Highlights from the American Families Tax Proposal


On September 13th the House of Representatives Ways and Means Committee released the new American Families Tax Proposal. This proposal contains many provisions that could affect both businesses and individuals. While the bill is still far from final, we want to highlight a few of the proposed changes that are likely to impact the greatest number of our clients. For some reading this overview, it may serve as just an FYI.  For others it may serve as a call to action or at least a call to review your current situation.  

Let’s start with income tax. The top income tax rate will increase from 37% to 39.6% for taxpayers with income exceeding 400,000 (single) or $450,000 (married filing jointly). This proposed change, which would go into effect in 2022, not only increases the top tax rate, but also reduces the income threshold for the top tax bracket from $628,300 (married filing jointly) to $450,000 (married filing jointly). The current 37% bracket and rate will go away. This proposed change would be most impactful for households with $400,000-$500,000 of income. Also starting in 2022, distributions from an S-Corp will be subject to the 3.8% net investment income tax if total modified adjusted gross income exceeds $400,000 (single) or $500,000 (married filing jointly). This means that the top tax bracket for small business owners could be 43.4% (39.6%+3.8%).  And, for those very high-income earners, regardless of S-Corp affiliation, a 3% surtax will be assessed when income exceeds $5 million.    

In addition to increasing income tax rates, the bill also proposes an increase to the top capital gains rate from 20% to 25%. Unlike the income tax change that wouldn’t occur until 2022, the capital gains rate increase would be effective as of September 13th of this year. The 0% and 15% rates for realized capital gains will still be applicable. The 25% rate kicks in when income exceeds $400,000 (single) and $450,000 (married filing jointly).   

Turning from tax rates to tax efficient vehicles, the bill contains provisions for funding Roth IRAs, especially for high earners. Roth conversions will be eliminated in 2032 for taxpayers in the top bracket. This gives high earners 10 more years to convert their pre-tax IRAs to Roths. In addition, the bill also puts an end to after-tax Roth conversions, also known as back-door Roth conversions, after 2021. If this bill passes, 2021 will be the last year for all taxpayers – regardless of income levels – to convert after-tax IRA dollars to a Roth IRA (backdoor conversion).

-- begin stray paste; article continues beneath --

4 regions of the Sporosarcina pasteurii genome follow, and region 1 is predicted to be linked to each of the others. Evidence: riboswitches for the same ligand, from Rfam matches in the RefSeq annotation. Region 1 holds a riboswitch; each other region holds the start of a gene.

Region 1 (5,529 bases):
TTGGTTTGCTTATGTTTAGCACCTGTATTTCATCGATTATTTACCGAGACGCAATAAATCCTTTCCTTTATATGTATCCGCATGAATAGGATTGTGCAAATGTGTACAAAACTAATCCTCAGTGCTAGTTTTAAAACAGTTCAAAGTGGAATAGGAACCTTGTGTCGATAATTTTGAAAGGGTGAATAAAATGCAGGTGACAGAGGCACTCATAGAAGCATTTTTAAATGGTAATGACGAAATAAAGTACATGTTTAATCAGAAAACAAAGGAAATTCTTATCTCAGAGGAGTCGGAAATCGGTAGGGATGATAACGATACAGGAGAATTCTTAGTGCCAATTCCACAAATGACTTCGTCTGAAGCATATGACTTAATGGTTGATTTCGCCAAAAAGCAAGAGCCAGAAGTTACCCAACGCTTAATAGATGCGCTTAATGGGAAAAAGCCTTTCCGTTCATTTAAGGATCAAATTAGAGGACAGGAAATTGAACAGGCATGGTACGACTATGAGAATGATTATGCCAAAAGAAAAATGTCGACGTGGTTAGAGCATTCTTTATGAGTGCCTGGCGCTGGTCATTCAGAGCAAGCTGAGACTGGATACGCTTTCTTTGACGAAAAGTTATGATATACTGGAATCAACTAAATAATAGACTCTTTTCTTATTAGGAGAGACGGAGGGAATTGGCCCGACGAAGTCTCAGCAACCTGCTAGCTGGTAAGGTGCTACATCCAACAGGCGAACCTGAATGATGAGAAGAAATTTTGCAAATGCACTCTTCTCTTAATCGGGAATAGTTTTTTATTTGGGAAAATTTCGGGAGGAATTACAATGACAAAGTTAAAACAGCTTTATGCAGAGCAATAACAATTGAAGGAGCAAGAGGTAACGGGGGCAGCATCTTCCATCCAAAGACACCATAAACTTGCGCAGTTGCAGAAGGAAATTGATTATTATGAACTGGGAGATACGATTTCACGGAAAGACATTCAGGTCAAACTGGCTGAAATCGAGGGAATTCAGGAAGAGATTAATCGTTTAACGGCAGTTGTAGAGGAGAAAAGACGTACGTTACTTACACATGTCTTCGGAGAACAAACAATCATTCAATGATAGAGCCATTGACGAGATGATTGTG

The American Families Tax Proposal also touches on estate tax. It proposes to cut the estate and gift tax exemption in half starting in 2022. Currently, you can pass $11.7 million at your death estate tax free. Married couples can pass $23.4 million. Under the new legislation, individuals will be capped at $5.85 million and married couples at $11.7 million. Portability, which is the ability for a married couple to share their total exemption amount, will remain in place. Although the exemption amounts under the proposal still seem large, it is a 50% reduction to current law and will impact high net worth individuals with large estates. For those who may be impacted by this potential change, we recommend checking in with your estate planning attorney to see if any changes to your estate plan are warranted. 

It will likely be weeks and months before we know if this bill, or some version of it, will pass through Congress and become law. With that said, many people who study this closely think the odds are greater than 50% that some version of this bill will get passed before the end of the year. So, what to do while we wait?  

If it is likely that you will be in the top income tax bracket next year, it may make sense to accelerate income slated for 2022 into 2021, if possible. The top rate this year is 37%. If the bill passes in its current form, the top rate next year will be 39.6%, plus any applicable surtax. As for the capital gains rate, if the September 13th date holds, there is not much to be done to avoid the extra 5% tax for high income earners. However, realized capital gains do count as income in the year they are generated and accelerating some of this income into 2021 may be a good strategy depending on your anticipated income next year. The proposed changes to the estate tax laws have the potential to impact your current estate plan. A conversation with an estate planning attorney can help you identify any changes that may be beneficial for you.  

We are not CPAs, tax accountants or attorneys and do not give legal or tax advice. We are fortunate to work with excellent tax and legal professionals and are happy to provide a recommendation if needed. We encourage all our clients to reach out to us with your questions and concerns. We are happy to be your first call to help you determine if you need to seek out additional expertise. 

We will keep you updated as we learn more.